Playing J.R. "like coming home," says Larry Hagman
By Jill Serjeant
LOS ANGELES (Reuters) - Larry Hagman's conniving Texas oil baron J.R. Ewing helped turn "Dallas" into a worldwide hit more than 30 years ago, and gave television one of its most alluring and dastardly villains.
Hagman, now 80, is putting on his boots, his wicked grin and 10-gallon cowboy hat for a new version of the TV series, starting June 13 on cable channel TNT.
The TV veteran sat down with Reuters recently to talk about returning to the Southfork Ranch, his off-screen passion for alternative energy and his hatred of cowboy boots.
Q: What was your first reaction when this new "Dallas" TV series was pitched to you?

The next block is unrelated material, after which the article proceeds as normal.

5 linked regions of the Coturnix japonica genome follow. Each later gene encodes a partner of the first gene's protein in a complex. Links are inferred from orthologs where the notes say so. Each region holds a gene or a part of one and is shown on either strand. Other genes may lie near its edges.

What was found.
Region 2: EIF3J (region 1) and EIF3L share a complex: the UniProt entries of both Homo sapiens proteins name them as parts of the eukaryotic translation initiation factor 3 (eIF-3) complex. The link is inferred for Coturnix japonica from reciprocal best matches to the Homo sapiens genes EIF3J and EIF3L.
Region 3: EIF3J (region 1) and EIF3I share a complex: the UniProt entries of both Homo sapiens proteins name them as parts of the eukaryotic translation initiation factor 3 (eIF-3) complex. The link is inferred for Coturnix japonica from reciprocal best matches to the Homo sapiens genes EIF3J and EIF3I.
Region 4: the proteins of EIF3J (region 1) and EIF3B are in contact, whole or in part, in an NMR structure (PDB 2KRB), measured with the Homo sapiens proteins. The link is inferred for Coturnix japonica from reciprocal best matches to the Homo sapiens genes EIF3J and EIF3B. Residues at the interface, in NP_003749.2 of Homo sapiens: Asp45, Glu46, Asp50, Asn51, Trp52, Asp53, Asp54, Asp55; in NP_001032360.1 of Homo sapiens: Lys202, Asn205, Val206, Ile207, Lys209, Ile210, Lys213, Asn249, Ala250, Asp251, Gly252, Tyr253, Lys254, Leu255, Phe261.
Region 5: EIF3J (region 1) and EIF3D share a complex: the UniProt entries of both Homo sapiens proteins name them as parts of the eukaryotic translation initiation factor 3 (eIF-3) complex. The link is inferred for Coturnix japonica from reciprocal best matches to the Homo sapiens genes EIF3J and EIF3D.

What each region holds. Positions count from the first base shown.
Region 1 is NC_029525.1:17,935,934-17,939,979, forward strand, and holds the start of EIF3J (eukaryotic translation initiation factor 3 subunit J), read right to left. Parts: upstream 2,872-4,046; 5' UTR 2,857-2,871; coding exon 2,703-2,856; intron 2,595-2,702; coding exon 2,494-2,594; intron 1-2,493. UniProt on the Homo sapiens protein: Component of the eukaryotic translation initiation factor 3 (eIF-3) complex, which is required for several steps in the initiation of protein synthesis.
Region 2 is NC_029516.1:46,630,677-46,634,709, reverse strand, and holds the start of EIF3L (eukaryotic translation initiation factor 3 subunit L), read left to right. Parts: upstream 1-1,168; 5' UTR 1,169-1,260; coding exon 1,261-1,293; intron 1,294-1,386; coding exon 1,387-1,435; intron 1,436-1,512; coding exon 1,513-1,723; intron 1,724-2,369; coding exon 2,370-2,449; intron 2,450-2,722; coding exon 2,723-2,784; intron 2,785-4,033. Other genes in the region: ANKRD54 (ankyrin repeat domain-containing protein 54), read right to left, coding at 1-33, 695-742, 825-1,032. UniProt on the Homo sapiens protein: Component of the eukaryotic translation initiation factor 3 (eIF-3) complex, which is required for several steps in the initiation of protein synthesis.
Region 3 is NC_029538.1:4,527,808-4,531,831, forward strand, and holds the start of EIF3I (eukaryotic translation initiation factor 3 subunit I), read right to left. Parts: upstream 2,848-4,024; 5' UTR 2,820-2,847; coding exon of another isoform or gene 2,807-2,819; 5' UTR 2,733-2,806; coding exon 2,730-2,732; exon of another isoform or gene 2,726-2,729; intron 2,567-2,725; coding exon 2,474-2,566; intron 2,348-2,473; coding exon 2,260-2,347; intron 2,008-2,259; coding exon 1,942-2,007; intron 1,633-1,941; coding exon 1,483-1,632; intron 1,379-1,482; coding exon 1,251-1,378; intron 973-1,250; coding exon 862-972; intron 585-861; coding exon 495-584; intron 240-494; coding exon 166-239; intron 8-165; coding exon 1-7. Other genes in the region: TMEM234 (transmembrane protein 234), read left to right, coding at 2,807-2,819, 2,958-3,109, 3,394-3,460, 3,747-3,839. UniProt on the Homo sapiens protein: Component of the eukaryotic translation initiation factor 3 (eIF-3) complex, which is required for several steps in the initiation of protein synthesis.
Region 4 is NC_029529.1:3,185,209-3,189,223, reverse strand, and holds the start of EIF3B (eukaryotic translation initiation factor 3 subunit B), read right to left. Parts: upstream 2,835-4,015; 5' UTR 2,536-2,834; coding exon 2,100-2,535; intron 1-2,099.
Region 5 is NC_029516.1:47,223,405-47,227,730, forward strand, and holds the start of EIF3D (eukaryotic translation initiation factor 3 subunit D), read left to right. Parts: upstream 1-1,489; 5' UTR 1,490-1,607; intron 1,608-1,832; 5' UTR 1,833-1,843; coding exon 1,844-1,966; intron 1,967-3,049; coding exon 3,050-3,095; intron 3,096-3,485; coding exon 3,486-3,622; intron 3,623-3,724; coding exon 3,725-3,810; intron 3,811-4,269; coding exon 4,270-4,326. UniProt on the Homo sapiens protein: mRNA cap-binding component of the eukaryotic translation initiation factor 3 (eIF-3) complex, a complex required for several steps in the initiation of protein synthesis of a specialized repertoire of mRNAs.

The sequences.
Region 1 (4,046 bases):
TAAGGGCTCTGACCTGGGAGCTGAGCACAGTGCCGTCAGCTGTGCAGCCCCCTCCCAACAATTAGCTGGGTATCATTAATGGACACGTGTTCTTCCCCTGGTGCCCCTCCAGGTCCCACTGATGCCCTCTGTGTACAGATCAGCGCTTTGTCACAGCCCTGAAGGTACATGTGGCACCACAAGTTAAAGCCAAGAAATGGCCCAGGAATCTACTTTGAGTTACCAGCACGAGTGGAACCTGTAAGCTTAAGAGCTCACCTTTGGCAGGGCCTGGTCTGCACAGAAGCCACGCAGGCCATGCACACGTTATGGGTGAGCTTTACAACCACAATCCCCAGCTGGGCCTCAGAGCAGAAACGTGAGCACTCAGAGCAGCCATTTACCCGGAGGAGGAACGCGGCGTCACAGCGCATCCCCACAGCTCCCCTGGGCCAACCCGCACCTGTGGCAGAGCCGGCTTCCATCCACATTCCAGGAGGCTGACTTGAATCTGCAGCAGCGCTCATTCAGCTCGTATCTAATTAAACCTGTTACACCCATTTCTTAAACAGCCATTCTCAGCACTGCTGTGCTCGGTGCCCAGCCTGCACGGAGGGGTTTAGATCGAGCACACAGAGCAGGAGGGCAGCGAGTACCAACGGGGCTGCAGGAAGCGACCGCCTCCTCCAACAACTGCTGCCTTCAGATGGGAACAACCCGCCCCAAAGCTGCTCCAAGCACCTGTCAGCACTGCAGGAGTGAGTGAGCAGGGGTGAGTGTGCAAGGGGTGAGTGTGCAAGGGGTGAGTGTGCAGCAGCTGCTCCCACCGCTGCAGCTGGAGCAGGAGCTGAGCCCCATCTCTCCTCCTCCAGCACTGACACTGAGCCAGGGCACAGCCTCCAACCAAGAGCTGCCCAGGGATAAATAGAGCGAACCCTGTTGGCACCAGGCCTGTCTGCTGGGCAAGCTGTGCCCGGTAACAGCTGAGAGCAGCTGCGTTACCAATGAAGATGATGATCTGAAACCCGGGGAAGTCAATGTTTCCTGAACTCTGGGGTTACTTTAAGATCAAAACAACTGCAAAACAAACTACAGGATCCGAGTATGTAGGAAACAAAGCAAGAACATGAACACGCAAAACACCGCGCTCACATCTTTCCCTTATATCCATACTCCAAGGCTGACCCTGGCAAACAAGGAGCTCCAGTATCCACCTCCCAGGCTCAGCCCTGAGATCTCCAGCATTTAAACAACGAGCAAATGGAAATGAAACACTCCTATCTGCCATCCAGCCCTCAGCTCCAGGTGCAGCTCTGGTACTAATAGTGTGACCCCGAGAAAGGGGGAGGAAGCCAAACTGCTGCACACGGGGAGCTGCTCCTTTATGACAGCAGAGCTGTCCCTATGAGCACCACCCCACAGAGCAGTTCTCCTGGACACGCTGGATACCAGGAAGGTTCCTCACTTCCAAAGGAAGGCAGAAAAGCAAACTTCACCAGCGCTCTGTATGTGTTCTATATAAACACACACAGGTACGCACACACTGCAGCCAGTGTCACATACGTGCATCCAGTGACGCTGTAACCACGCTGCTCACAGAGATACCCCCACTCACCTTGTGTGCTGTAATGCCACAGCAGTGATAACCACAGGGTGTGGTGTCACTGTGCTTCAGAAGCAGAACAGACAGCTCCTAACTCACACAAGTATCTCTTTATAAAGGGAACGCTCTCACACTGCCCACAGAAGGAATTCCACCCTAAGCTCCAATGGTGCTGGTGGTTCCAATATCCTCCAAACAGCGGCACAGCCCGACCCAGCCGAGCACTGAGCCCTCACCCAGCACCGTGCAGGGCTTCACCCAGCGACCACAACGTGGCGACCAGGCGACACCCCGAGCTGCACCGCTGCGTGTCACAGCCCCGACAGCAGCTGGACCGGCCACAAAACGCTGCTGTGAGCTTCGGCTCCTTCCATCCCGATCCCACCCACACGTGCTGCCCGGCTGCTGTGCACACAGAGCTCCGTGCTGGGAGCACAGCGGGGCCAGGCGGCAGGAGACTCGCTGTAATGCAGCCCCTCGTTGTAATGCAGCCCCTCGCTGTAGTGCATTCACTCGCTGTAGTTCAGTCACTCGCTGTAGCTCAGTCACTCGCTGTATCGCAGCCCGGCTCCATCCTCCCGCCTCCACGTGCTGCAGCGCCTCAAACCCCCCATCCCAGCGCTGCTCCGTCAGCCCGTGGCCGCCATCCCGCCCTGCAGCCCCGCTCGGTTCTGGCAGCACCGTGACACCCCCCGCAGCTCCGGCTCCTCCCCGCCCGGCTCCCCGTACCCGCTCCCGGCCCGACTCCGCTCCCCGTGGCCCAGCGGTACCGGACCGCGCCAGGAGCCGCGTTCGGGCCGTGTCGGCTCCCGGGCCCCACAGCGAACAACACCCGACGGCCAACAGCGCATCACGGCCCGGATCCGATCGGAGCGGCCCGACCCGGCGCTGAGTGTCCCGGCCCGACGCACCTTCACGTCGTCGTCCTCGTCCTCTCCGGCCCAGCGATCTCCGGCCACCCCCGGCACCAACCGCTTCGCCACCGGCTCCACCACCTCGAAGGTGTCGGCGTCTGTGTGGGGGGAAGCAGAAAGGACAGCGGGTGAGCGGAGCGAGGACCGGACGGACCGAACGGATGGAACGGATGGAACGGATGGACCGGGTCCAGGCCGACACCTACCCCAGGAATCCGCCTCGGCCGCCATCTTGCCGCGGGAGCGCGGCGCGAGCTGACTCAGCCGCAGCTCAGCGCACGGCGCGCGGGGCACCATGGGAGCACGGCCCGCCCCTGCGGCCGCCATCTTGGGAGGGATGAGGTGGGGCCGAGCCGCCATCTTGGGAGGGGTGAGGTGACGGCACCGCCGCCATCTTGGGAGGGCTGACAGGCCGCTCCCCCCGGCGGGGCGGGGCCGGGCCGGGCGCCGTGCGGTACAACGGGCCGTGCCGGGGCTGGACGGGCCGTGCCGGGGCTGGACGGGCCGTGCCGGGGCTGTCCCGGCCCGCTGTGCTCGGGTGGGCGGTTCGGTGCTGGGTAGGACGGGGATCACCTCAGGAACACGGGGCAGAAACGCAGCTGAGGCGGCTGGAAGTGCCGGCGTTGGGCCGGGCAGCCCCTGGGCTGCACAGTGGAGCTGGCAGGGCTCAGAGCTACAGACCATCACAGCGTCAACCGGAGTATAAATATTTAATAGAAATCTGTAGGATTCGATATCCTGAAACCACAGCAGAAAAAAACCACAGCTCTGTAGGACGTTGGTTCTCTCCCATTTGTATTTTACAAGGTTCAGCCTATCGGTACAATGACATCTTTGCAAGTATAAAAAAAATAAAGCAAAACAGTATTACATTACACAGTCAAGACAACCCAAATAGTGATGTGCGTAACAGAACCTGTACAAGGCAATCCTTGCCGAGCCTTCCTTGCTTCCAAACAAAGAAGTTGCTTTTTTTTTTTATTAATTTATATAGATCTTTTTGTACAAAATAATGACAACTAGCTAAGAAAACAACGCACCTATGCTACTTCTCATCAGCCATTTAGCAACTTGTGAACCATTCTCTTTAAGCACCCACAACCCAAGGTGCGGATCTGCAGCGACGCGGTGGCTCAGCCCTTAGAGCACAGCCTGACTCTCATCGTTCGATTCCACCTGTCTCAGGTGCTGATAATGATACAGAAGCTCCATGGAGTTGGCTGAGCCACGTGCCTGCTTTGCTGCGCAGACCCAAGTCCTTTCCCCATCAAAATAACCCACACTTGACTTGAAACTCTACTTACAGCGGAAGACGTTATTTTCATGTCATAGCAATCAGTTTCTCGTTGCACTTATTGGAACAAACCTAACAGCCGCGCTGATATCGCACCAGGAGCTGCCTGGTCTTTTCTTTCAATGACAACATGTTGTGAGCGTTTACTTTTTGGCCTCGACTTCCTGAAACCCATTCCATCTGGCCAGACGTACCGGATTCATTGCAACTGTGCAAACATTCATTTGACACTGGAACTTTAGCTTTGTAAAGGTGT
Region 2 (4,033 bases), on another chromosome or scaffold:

A: "I said, 'who's on the show?' and they said Linda Gray, Patrick Duffy. I said 'done deal' before I even saw the script. We're buddies. It's three musketeers kinda stuff. We like working with each other."
Q: How hard was it to get back into the character of J.R. after all these years?
A: "Honey, it was like coming home. It's no trouble getting into that character. I don't know how much is the character and how much is me anymore."
Q: You gave me a fright in the premiere, with J.R. spending so much time sitting silent in a chair with his eyes closed. Continued...